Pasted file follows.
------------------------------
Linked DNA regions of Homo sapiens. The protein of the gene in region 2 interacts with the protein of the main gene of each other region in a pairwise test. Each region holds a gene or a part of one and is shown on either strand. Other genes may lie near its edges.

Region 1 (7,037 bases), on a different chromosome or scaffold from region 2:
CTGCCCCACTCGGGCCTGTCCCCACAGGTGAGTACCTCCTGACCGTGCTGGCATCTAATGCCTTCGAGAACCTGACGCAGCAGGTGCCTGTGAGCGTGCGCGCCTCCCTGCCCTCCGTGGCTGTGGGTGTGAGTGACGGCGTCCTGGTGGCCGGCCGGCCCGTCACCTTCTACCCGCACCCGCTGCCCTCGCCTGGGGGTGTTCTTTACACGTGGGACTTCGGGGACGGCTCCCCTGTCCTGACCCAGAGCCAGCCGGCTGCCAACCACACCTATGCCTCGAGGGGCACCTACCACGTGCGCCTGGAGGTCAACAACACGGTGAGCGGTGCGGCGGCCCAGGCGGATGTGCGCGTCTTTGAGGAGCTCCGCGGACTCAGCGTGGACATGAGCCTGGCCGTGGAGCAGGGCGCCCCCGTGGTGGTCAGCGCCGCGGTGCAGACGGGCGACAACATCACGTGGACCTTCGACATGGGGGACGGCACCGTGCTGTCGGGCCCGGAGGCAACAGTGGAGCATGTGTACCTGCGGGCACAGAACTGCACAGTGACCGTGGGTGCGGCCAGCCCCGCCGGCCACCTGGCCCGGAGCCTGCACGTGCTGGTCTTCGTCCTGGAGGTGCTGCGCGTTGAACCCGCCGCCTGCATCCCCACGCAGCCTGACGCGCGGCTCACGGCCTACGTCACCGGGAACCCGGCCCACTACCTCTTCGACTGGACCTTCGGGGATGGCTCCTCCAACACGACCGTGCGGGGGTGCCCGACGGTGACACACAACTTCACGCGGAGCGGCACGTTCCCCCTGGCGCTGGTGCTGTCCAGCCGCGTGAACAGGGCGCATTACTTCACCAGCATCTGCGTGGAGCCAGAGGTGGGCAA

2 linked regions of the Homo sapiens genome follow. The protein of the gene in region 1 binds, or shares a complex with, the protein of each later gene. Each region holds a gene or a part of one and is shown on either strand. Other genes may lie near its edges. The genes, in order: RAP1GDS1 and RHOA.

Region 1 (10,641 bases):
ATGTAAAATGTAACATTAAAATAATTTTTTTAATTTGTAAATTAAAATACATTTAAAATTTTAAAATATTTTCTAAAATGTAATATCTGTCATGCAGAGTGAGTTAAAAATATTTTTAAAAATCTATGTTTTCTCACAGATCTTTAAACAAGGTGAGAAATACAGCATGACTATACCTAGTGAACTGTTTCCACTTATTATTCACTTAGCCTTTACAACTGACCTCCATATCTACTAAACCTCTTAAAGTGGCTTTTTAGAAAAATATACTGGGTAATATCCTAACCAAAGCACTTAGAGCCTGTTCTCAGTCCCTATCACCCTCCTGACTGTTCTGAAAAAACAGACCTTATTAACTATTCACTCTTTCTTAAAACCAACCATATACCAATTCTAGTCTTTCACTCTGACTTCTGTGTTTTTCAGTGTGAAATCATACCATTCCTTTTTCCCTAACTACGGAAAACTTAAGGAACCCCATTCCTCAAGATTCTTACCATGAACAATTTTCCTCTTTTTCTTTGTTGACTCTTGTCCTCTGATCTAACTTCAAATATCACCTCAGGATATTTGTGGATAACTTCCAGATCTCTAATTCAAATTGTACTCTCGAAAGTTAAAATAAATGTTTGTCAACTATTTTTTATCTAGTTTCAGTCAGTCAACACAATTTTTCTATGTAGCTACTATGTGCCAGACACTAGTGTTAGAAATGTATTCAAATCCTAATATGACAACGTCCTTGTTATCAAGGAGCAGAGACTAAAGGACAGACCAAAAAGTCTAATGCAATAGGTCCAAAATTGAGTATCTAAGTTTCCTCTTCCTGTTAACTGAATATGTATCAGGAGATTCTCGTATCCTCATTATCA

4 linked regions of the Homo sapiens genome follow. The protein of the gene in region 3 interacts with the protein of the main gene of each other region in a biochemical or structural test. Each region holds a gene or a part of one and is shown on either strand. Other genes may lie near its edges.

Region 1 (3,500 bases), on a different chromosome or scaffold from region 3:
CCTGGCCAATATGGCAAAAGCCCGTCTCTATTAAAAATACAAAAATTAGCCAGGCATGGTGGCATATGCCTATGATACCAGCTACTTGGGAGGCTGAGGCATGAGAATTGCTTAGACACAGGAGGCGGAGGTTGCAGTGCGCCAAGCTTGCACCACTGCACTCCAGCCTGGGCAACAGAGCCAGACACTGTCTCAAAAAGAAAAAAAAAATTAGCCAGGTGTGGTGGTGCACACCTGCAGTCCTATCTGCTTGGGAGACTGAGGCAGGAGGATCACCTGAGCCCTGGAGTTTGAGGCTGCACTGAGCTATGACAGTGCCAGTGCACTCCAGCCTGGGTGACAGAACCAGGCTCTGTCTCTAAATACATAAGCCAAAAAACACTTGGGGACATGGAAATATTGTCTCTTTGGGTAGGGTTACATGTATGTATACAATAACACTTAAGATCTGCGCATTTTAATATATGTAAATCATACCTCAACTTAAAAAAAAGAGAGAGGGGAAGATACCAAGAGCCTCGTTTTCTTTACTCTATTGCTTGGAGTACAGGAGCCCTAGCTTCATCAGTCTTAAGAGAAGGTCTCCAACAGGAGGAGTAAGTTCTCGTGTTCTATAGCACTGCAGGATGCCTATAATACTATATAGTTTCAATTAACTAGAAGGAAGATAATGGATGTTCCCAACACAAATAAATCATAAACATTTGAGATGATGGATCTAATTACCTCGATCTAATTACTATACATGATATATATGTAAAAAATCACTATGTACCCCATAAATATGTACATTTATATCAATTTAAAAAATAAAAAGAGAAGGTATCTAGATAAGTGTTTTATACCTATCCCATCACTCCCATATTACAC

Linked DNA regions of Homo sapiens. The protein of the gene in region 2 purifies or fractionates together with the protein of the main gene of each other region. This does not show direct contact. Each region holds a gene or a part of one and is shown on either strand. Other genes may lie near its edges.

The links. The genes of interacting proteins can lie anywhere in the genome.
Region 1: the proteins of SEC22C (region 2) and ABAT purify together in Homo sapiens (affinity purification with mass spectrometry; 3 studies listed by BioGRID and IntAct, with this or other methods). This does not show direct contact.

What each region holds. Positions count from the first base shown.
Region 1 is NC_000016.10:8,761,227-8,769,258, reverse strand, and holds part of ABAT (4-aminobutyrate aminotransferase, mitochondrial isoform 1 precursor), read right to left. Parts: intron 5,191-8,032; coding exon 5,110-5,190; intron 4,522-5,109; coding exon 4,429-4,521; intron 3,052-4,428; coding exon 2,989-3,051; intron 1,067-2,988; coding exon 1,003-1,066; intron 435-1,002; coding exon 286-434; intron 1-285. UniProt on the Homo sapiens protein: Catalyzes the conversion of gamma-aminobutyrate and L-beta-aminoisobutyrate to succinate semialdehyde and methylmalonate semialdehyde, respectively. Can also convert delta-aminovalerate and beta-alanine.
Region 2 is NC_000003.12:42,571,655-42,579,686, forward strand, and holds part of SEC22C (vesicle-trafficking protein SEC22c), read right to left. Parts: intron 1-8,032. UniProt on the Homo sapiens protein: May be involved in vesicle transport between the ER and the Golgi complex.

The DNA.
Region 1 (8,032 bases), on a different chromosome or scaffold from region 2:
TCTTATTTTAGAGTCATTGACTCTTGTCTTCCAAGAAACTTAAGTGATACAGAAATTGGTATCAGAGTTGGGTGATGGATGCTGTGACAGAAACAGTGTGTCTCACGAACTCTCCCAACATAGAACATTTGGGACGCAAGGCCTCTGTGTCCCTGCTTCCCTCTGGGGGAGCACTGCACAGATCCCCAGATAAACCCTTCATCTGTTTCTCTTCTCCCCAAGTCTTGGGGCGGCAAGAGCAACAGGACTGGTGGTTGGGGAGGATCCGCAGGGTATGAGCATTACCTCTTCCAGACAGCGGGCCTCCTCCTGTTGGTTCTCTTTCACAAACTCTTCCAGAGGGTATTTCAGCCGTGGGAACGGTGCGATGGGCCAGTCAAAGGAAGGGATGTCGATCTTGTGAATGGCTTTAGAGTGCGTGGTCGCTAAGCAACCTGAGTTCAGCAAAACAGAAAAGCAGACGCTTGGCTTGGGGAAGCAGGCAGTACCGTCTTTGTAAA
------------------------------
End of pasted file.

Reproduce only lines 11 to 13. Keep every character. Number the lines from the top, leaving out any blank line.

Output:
The links. The genes of interacting proteins can lie anywhere in the genome.
Region 1: the proteins of SEC22C (region 2) and ABAT purify together in Homo sapiens (affinity purification with mass spectrometry; 3 studies listed by BioGRID and IntAct, with this or other methods). This does not show direct contact.

What each region holds. Positions count from the first base shown.